To explain how we constructed content in each phase of the funnel, lets hypothetically assume one of the supplements our client was selling was magnesium.
To hit on the awareness stage of the funnel, we’d target keywords like “benefits of magnesium”, “is magnesium safe to use”, and “side effects of magnesium”.
To hit on the consideration stage of the funnel, we’d target keywords like “magnesium oxide vs magnesium citrate” and “magnesium citrate vs magnesium glycinate.”
To hit on the decision stage of the funnel, we’d target a keyword like “magnesium glycinate capsules” and “magnesium oxide capsules” for our product/sales page.
Each stage of the funnel is designed to inform the searcher and push them into the next stage of the funnel, until they hit the decision phase and are ready to make a purchase.
The goal of a content funnel is to widen your potential customers, such that you convert searchers into customers who may not even know what purpose your product serves.
Link building is the process of securing links from external websites to your own.
Links are an extremely important factor that Google takes into account when determining the rank of pages in their search results.
The more high quality, relevant links you have pointing to your website, the better your pages will rank.
The first set of links we secured are known as foundational links.
These are links from social media profiles, local business directories and niche directories.
We simply signed up for all of the top profiles and directories on the web, and included a link back to the client’s website in the bio.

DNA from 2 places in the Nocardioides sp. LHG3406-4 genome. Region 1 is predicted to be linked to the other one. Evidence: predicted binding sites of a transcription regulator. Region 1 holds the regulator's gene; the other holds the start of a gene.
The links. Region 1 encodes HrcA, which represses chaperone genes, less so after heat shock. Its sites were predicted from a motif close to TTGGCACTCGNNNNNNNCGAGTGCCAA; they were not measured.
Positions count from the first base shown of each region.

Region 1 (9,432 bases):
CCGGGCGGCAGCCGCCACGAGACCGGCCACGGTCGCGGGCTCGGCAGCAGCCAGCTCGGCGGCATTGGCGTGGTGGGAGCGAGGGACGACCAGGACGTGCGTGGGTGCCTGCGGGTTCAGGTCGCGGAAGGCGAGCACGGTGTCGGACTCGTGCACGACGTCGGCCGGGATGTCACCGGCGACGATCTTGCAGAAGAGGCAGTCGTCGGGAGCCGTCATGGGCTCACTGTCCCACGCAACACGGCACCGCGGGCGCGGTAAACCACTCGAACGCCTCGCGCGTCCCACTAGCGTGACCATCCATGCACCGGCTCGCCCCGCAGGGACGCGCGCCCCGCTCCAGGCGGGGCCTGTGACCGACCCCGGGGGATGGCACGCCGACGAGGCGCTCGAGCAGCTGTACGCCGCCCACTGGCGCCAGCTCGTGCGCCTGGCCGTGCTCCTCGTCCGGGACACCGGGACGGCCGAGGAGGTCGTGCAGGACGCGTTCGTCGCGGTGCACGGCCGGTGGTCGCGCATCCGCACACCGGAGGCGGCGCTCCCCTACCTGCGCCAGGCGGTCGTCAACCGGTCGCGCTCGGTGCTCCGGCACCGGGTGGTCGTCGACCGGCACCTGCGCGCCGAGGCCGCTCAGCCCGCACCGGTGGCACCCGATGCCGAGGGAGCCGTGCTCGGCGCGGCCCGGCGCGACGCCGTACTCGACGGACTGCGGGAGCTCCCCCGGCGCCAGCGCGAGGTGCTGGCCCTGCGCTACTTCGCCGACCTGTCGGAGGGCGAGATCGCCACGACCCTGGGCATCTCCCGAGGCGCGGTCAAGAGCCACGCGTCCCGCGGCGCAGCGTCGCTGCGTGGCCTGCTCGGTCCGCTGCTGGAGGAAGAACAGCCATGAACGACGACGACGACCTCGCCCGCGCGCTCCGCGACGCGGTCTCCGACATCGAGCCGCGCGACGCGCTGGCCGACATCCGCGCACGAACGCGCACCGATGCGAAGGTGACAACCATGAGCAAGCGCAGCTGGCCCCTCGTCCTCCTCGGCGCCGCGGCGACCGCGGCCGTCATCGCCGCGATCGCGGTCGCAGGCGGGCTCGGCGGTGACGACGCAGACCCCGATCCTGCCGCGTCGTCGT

While these aren’t the most powerful links, they create a ring of trust around your website in the eyes of Google. They tell Google that your website is a reputable brand that they need to include in their search results.
Next, we focused our efforts on securing the most important links: contextual links.
Contextual links are links that exist within the content of a website.
Two qualities that we always look for in a website before securing a contextual link from it are: 1) it’s high in quality and 2) it’s relevant to the client’s website.
It’s imperative that these two qualities hold true, otherwise the link will not be helpful towards our SEO efforts.
Our link building efforts were spread out evenly throughout our clients website, sending links to both product pages and blog posts.
However, on all blog posts we published, we added an internal link to a relevant product page.
This allowed any link equity sent to our blog posts to travel to the linked-to product age as well, meaning no matter where we built a link the product pages — or the “money” pages — were always getting an authority boost and increasing in rank.
After getting the new Shopify website live, we measured analytics for a 30-day period to get a base of search traffic from which we’d improve upon.
During those 30-days, we were able to complete keyword research, technical SEO and build all foundational links. As a result, the website saw 385 organic visitors.
From there, we focused our efforts on rounds of content creation and contextual link building each month.
After three months of that, this client saw a 287% increase in search traffic.
From 385 organic users to 1,490.
As for revenue?
Prior to us working with this client, they had made $40 in revenue from search traffic in a month.
By the fourth month of our services?
They made $2,579.66 during that one month.
A pretty incredible turn around for a website that previously had little-to-no search engine exposure.
The reason this website saw such a large increase in search traffic in such a short period of time is simple:
Our SEO efforts allowed a significant portion of the website’s blog posts and product pages to hit the first page of Google.
Our inclusion of keywords in blog posts and product pages allowed the website to rank for those keywords; our backlinking efforts pushed those ranks to the first page over time.
Now, one thing that’s important to understand about SEO is that results stack over time.
At this point, the website was optimized enough to make at least $2,000 a month from search traffic alone. However, continued SEO efforts would allow for far more in the future.
That’s the power of SEO:
Limitless growth in traffic and revenue — for free.